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Tips for measuring and improving employee engagement

Rich Hein | Aug. 1, 2014
Do you want better productivity from your team and a higher retention rate, all while improving your customer's overall experience? Then it's time to build an engagement strategy for your organisation.

Constructive Feedback on a Regular Basis
"Moving the retention and engagement needles aren't that difficult once an organization understands that employee engagement needs to be a strategic function. What we've discovered in the process of designing employee engagement systems with gamification is that small changes can have a big effect. In particular, it's about narrowing the time gap between performance and feedback, and providing much more positive feedback to staff," says Zichermann.

Do You Have the Right Managers?
Maybe it's time to look at the people who are managing your teams. Just because someone was a great project manager or a terrific developer, it doesn't necessarily equate to being a great manager or leader.

Experts agree that managers play a pivotal role in productivity and retention. The right manager will make your team excel above and beyond, and the worst can ruin your business. You need to choose your managers carefully and then coach and train them to reflect the culture you want. "Manager quality is the dominant factor in retention. That's why we are introducing coaching, resources and opportunities for managers to become better communicators, and to lead more collaboratively," says Tina Davis. Some corporations according to Pollock offer "retention bonuses" to managers who have low attrition rates.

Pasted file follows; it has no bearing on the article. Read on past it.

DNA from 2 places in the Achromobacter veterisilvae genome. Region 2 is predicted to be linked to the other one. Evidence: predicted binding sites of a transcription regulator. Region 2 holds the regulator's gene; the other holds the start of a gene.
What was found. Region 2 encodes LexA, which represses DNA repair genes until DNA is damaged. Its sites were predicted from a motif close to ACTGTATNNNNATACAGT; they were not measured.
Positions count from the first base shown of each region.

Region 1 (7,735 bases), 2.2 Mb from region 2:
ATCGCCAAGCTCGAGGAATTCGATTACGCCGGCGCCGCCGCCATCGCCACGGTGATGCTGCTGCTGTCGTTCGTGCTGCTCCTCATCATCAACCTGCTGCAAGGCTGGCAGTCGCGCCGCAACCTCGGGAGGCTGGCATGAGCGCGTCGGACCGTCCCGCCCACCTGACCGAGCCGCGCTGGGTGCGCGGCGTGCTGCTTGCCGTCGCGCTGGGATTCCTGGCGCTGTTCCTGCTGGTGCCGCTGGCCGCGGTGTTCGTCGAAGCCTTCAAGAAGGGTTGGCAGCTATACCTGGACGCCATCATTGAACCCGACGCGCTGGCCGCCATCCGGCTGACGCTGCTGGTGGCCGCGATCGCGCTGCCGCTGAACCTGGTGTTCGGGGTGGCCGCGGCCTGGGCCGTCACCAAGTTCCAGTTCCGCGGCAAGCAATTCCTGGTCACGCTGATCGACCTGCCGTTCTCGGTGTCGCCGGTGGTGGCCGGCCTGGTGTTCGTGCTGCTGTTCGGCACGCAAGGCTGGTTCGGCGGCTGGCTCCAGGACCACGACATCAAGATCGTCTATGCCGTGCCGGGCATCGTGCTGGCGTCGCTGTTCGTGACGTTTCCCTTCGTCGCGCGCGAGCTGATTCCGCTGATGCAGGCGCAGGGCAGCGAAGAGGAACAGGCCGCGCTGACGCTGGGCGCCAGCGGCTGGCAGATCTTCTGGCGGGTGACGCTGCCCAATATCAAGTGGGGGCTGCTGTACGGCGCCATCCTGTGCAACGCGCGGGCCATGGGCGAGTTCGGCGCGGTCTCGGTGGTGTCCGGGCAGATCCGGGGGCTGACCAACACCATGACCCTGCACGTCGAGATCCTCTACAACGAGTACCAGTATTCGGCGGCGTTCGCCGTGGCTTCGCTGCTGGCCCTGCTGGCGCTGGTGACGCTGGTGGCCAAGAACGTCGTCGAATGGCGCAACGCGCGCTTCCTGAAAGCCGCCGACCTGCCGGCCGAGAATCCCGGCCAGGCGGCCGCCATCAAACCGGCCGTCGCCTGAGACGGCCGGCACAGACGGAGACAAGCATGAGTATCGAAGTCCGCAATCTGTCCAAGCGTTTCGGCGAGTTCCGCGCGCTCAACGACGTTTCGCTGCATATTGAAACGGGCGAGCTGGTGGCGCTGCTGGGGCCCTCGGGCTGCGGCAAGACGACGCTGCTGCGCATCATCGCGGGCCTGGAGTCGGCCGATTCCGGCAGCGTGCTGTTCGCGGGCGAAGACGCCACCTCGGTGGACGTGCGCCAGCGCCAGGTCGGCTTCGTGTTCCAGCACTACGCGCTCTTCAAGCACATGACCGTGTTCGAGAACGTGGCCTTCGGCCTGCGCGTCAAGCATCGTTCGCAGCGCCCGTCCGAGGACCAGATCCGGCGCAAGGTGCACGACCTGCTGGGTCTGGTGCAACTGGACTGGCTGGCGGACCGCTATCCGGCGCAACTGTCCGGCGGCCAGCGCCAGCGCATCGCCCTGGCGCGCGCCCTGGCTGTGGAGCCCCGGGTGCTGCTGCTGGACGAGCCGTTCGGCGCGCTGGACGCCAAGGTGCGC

Set Clear Expectations
"Clear expectations and regular communication are the pillars to proper engagement. The worst thing an employer can do is set no expectations and then not engage the employee. When ignored, employees' work productivity will decrease and often leads to them examining other opportunities," says Pollock.

Conduct Exit Interviews
People leave and when they do, it's important to try and figure out the why to help avoid more team members from jumping ship. Exit interviews can be tough to glean real data from, but there are enough occasional gems according to experts to make them worth doing.

Empower Your Employees
We all want responsible workers who can meet deadlines, can be proactive, and can work with little guidance. However, while you may have the occasional superstar, it doesn't happen all that often. The good news is there are things you can do to help empower your workers and help them reach their potential. "People want a stake in the game. They want to be part of something successful and to be part of the driving force. It is important to provide employees goals, but especially critical to ask them how they think they can help. When employees feel their opinion matters they are more engaged and want to work harder," says Jeff Corbin, Founder and CEO of theEMPLOYEEapp, an app used for internal communication between the employers and employees.


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